Cardiac Magnetic Resonance Imaging Can Clearly Depict the Morphology and Determine the Significance of Cor Triatriatum
A 46-year-old asymptomatic woman with a history of breast cancer and chemotherapy treatment was referred for echocardiography examination as part of a preoperative assessment workup before orthopedic surgery to evaluate her left ventricular ejection fraction. Echocardiography showed a linear echodensity within the left atrium (LA) (Figure 1), but there was incomplete depiction of the spatial relationship between the echodensity and surrounding structures.
Cardiac magnetic resonance imaging was performed to further characterize this structure. The cardiac magnetic resonance imaging protocol included several pulse sequences: T1-weighted turbo spin echocardiogram, T2-weighted black blood image, and steady-state free precession cardiac magnetic resonance imaging, in addition to phase-contrast technique.
A single, membrane-like structure was seen traversing the LA cavity (Figure 2), extending from just below the fossa ovalis to the LA wall (Figure 3 and Movies I and II in the online-only Data Supplement). All pulmonary veins drained into the posterosuperior LA, except for the left upper pulmonary vein, which drained into the anteroinferior LA. The LA was dilated. Left ventricular systolic function was at the lower limits of normal (left ventricular ejection fraction, 56%), whereas right ventricular systolic function was normal. In addition, a bovine arch was detected (Figure 4).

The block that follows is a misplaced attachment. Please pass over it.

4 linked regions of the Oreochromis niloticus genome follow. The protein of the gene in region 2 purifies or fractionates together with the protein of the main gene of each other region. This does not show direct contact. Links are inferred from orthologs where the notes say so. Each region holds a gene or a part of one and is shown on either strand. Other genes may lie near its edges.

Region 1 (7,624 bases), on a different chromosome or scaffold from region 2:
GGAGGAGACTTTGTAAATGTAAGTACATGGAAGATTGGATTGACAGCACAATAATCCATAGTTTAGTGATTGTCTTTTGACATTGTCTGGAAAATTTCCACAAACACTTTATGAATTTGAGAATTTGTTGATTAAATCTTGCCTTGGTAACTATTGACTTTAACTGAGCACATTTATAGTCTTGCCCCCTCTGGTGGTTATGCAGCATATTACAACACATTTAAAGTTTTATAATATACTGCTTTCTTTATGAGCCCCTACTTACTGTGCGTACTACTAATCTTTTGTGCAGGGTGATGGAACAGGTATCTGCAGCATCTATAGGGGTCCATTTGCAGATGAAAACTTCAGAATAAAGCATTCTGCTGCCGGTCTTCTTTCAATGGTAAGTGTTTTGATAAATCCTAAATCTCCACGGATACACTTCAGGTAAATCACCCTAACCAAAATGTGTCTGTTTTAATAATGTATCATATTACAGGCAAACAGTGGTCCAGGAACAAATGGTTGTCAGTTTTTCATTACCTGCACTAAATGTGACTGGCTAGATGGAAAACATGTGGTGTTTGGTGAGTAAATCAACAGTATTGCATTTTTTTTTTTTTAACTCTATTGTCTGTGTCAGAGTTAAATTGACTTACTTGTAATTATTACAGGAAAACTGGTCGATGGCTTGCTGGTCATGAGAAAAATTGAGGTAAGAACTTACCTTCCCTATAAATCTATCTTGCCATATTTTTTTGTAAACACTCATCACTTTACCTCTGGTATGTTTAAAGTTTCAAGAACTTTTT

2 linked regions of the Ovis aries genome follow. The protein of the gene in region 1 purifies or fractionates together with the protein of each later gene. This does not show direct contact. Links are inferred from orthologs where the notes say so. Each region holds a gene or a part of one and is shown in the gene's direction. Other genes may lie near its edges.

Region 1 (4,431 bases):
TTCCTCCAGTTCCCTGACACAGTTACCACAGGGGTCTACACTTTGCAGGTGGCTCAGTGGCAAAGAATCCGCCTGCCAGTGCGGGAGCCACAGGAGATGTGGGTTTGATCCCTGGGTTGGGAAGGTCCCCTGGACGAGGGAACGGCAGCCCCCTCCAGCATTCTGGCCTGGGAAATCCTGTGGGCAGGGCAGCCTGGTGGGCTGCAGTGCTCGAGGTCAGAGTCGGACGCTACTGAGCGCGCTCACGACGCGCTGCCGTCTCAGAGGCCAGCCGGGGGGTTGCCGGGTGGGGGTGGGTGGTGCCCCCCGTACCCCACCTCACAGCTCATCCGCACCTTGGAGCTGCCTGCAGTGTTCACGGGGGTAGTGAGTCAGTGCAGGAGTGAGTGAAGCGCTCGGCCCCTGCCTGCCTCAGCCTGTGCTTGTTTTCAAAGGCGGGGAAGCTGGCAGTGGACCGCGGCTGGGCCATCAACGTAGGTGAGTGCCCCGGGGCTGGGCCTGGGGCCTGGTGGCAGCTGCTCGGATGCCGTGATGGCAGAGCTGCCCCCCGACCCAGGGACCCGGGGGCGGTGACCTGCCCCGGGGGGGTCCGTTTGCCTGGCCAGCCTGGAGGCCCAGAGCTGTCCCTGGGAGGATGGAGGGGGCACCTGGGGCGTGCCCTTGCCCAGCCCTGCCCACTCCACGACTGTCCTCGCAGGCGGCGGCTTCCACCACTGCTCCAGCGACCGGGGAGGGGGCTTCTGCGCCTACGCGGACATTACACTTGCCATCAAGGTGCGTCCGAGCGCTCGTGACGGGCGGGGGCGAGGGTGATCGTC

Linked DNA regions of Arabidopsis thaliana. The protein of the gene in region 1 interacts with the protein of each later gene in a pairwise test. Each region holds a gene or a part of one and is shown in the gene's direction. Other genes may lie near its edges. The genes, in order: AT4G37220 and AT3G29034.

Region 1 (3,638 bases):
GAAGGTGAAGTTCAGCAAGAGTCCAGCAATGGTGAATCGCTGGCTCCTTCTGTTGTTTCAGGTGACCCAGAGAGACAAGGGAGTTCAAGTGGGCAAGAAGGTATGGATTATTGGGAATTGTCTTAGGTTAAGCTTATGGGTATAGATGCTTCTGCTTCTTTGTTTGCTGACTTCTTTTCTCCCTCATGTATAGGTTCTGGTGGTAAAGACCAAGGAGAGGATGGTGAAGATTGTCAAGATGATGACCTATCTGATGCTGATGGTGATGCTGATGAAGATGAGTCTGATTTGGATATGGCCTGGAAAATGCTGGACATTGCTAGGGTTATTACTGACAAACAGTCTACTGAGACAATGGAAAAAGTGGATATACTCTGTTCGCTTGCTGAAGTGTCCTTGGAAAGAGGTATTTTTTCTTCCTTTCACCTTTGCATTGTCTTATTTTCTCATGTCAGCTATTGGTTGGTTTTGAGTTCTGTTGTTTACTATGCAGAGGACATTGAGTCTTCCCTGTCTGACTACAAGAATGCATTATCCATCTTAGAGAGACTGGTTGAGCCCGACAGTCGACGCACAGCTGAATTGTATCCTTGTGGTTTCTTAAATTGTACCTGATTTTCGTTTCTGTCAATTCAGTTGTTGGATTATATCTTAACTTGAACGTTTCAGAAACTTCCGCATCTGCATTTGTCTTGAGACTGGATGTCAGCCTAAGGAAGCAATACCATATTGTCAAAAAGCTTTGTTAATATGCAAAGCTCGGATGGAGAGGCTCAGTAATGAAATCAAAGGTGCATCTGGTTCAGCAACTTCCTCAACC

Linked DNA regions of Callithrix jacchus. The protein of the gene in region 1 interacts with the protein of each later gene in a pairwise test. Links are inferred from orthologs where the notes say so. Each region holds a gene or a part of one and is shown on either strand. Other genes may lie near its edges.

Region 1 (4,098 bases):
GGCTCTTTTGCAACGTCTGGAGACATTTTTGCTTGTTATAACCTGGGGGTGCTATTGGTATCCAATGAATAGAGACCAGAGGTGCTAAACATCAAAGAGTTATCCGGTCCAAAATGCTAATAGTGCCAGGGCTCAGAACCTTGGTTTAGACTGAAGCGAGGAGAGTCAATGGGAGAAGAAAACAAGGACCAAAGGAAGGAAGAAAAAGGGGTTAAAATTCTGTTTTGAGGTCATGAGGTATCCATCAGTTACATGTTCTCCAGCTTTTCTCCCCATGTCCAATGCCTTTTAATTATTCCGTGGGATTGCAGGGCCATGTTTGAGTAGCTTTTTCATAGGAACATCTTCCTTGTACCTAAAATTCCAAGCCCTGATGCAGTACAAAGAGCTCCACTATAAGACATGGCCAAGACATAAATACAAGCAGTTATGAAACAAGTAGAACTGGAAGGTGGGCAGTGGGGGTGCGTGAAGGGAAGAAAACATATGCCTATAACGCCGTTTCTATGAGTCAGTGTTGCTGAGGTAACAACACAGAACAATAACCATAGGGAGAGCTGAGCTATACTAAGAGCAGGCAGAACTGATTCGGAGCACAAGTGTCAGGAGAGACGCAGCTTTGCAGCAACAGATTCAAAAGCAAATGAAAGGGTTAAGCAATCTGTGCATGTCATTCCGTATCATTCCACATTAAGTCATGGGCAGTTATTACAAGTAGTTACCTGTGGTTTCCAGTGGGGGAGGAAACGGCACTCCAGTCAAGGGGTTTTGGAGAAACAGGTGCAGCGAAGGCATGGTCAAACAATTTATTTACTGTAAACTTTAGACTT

Use of the phase-contrast technique in the sagittal oblique plane was planned to depict the size of the opening in the membrane (Figure 5), which determines the degree of obstruction to pulmonary venous return. An area of 2.4 cm2 was traced, suggesting a hemodynamically insignificant obstruction.
Cor triatriatum is a rare cardiac malformation accounting for only 0.1% of all cardiac defects.1,2 Embryologically, cor triatriatum may be caused by failure of resorption of the common pulmonary vein, producing an LA divided by an abnormal fibromuscular membrane.3,4 Clinical presentation depends on the degree of restriction of blood flow from the upper chamber to the lower chamber of the LA through a fibromuscular membrane containing 1or more fenestrations.5
The communication between the 2 divided atrial chambers may be large, small, or absent, depending on the size of the opening in the membrane. Elevations of both pulmonary venous pressure and pulmonary vascular resistance may result in severe pulmonary artery hypertension. Surgical resection of the membrane is the treatment of choice for patients with significant obstruction.6
Cardiac magnetic resonance imaging obviously demonstrates the relationship between the membrane and pulmonary veins. It also allows for precise measurement of the size of the membrane opening and hence determines the significance of the obstruction. In addition, it allows accurate assessment of cardiac function and chamber size, and it can detect any associated anomalies.
The online-only Data Supplement is available with this article at http://circ.ahajournals.org/lookup/suppl/10.1161/CIRCULATIONAHA.112.105650/-/DC1.
- © 2012 American Heart Association, Inc.